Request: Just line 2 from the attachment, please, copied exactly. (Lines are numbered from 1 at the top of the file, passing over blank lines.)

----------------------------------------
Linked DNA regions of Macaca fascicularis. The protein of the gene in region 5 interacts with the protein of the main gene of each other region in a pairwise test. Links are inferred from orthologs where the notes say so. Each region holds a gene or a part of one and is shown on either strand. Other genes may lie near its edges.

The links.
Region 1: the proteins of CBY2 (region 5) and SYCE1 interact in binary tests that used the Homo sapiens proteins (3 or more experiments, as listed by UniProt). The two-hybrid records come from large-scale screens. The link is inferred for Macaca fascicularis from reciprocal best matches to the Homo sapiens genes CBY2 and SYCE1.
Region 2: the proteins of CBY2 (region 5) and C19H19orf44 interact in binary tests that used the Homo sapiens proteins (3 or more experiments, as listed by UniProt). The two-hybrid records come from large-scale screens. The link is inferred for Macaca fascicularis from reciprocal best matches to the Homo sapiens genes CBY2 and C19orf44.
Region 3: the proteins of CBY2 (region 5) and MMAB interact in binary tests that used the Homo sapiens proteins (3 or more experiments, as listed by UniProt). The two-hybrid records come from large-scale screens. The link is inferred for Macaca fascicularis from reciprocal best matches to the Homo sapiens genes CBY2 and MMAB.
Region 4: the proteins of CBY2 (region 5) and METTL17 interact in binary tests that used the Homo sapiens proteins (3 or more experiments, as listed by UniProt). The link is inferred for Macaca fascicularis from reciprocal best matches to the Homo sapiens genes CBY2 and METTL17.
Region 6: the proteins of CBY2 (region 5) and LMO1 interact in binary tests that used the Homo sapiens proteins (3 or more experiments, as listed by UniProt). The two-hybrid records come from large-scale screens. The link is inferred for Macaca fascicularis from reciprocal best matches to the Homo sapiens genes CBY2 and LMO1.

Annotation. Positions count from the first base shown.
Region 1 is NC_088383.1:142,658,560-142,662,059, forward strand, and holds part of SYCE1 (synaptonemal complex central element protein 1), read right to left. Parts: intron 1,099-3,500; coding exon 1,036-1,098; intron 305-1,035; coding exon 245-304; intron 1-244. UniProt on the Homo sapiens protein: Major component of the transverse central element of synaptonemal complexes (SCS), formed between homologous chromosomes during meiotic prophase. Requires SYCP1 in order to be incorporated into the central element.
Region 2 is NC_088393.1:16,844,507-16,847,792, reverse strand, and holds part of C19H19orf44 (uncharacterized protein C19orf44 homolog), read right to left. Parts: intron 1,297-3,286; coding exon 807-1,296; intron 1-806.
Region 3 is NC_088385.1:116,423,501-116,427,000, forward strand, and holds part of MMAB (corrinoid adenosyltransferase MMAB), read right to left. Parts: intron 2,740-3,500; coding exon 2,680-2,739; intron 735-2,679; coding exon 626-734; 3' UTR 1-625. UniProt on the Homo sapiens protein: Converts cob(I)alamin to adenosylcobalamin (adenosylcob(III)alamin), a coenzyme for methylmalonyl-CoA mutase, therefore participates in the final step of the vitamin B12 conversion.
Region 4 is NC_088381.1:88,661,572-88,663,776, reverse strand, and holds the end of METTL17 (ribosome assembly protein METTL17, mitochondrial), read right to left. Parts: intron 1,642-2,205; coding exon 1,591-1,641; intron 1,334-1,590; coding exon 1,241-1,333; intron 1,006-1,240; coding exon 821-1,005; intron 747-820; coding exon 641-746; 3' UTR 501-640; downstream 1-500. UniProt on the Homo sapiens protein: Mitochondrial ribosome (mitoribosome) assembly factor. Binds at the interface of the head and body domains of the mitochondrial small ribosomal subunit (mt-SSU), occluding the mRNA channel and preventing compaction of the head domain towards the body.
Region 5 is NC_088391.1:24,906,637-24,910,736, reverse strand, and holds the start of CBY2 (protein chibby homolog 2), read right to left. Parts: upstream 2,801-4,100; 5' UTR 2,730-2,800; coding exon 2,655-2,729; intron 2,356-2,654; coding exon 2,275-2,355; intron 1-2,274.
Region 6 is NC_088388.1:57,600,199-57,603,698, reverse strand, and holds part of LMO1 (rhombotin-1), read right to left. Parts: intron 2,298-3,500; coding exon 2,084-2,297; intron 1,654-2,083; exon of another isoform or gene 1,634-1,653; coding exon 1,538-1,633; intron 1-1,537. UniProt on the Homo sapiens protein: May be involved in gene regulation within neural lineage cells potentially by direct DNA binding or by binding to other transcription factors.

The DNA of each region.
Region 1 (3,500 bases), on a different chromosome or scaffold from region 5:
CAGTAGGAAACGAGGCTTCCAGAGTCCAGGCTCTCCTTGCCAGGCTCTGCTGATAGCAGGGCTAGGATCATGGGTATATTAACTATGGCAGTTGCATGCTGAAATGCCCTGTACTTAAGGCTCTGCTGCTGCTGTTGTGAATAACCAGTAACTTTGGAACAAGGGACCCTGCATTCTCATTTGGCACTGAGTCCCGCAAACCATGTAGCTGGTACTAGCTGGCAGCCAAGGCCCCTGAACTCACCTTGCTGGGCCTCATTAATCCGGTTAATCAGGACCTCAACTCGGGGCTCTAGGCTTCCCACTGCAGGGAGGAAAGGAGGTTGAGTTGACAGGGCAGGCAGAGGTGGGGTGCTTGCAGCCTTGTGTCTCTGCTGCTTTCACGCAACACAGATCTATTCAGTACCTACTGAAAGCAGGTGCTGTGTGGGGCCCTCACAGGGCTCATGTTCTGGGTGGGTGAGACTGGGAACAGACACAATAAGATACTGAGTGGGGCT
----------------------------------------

The links.